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In response to the numerical data in the current Christian Chronicle, John Knox, preaching minister, of Granbury, Texas, said: I am fundamentally optimistic about the state of the church for several reasons. There is significant evidence to indicate that congregations across the nation are committed to serving their respective cities, particularly in times of crisis. Consider the ministry churches provided in the aftermath of Sept. 11, 2001. Congregations in the South made a notable difference in the wake of hurricanes in recent years. Most importantly churches are serving their communities in the Spirit of Christ in unprecedented ways on a daily basis. Churches of Christ have not always been known for being community oriented. In some cases, we have been labeled as isolationists. That is no longer the case as a general rule. That is a very positive sign of health and vibrancy. In the congregation I serve, the younger generation with small children is exemplary in their commitment to God, and to raising their children with biblical values. I fall into the category of being one of the infamous Baby Boomers. I think the level of dedication and concern for the church in this younger group far exceeds my own generation. God must have good plans for the church in the near future! There is an increasing awareness of the need to be missional in a post-Christian culture. I continue to marvel at the foreign mission commitment of the Greatest Generation in the years following World War II. The upcoming generation will reflect similar dedication in serving a mission field that is literally at our back door."

I tend to agree with him. There are definitely some extremely sad stories out there. But, I also see churches working together in unprecidented ways. What do you think?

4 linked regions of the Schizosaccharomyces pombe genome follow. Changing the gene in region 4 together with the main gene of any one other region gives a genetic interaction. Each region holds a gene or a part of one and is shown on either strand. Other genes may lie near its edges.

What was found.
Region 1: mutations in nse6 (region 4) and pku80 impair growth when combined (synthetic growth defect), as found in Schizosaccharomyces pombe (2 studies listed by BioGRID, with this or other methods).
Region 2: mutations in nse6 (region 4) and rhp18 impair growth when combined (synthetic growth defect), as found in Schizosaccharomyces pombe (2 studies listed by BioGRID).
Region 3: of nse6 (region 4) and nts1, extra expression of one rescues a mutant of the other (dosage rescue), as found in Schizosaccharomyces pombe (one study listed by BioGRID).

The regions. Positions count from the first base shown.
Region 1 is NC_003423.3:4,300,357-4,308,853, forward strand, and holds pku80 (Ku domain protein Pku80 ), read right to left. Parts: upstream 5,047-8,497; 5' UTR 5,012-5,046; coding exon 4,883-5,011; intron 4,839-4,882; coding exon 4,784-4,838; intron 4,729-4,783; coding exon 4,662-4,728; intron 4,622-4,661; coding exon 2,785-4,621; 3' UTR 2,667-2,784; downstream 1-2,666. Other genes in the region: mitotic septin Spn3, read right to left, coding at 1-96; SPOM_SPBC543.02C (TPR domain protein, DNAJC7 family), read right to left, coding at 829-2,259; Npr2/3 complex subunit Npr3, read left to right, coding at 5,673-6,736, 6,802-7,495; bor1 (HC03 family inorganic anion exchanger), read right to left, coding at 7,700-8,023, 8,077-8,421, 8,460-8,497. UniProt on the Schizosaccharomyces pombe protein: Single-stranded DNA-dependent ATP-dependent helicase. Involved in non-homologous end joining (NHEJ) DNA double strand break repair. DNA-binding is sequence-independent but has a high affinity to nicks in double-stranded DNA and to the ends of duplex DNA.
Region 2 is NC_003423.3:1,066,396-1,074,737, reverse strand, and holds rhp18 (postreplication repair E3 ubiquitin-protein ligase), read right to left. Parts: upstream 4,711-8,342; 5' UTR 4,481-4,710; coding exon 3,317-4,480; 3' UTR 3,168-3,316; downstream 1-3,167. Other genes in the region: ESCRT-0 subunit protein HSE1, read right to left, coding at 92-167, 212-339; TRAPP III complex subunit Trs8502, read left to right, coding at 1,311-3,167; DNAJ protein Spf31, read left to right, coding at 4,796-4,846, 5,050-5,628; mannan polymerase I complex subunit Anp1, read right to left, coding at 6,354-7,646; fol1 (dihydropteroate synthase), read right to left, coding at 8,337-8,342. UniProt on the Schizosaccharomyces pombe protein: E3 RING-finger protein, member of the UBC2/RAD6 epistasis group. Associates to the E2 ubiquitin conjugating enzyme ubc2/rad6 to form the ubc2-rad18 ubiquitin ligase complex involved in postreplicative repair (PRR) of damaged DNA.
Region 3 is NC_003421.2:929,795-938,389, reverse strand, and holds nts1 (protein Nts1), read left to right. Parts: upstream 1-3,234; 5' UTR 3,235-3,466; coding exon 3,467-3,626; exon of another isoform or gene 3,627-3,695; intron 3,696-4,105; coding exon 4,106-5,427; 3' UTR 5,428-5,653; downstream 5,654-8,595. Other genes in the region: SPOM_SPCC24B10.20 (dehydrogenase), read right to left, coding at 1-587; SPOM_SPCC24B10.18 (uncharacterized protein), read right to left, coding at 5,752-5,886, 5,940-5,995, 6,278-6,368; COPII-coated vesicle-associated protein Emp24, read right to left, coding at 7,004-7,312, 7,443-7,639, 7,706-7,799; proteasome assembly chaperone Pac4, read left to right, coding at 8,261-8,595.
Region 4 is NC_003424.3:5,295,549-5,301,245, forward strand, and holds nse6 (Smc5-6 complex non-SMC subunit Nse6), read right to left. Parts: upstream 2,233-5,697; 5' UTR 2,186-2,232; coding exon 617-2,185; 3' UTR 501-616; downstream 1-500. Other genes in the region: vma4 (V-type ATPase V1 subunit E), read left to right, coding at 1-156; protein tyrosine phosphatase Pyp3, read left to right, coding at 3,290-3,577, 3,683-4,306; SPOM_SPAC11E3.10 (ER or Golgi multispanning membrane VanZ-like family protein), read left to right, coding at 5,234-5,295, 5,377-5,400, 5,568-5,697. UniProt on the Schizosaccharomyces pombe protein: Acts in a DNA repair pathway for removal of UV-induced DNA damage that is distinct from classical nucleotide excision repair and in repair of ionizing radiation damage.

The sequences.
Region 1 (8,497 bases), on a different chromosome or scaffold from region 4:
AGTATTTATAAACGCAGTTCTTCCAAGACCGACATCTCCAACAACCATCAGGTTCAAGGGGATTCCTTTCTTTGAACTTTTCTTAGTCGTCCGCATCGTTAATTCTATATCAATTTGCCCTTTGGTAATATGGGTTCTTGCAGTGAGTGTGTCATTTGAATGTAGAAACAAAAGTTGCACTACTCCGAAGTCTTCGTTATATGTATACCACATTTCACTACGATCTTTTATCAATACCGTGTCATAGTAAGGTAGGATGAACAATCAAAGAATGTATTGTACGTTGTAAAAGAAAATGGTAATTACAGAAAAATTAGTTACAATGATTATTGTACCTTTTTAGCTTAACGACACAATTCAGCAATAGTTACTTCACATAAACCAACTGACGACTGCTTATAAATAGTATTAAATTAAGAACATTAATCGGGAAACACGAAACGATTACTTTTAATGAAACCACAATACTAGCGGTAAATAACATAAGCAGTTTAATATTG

Dr. Tim Spivey is Lead Planter of New Vintage Church in San Diego, California. He is the author of numerous articles and one book, "Jesus: The Powerful Servant." A sought after speaker for events, Tim also serves as Adjunct Professor of Religion at Pepperdine University. Tim serves as a church consultant, and his writings are featured on, Church Executive magazine, Faith Village, Sermon Central, and Giving Rocket.

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  1. I would agree with John that our exodus out of our isolationist shell is a positive one, and I would further his statement only by saying that we need to find more ways to proactively serve our community in addition to the crisis support we have provided recently.
    And for the record, I also agree with Brad’s comment yesterday that numerical growth is not necessarily a great indicator of discipleship. Sometimes, the bigger a church becomes, the more difficult discipleship becomes.
    One thing I’m learning is that the process of becoming a church dedicated to reaching the lost is in itself a maturing event. It seems to me that one maturity marker in our faith journey is our willingness to leave behind that which makes us comfortable so that we can embrace that many more. “I have become all things to all people, in order that I might win some…”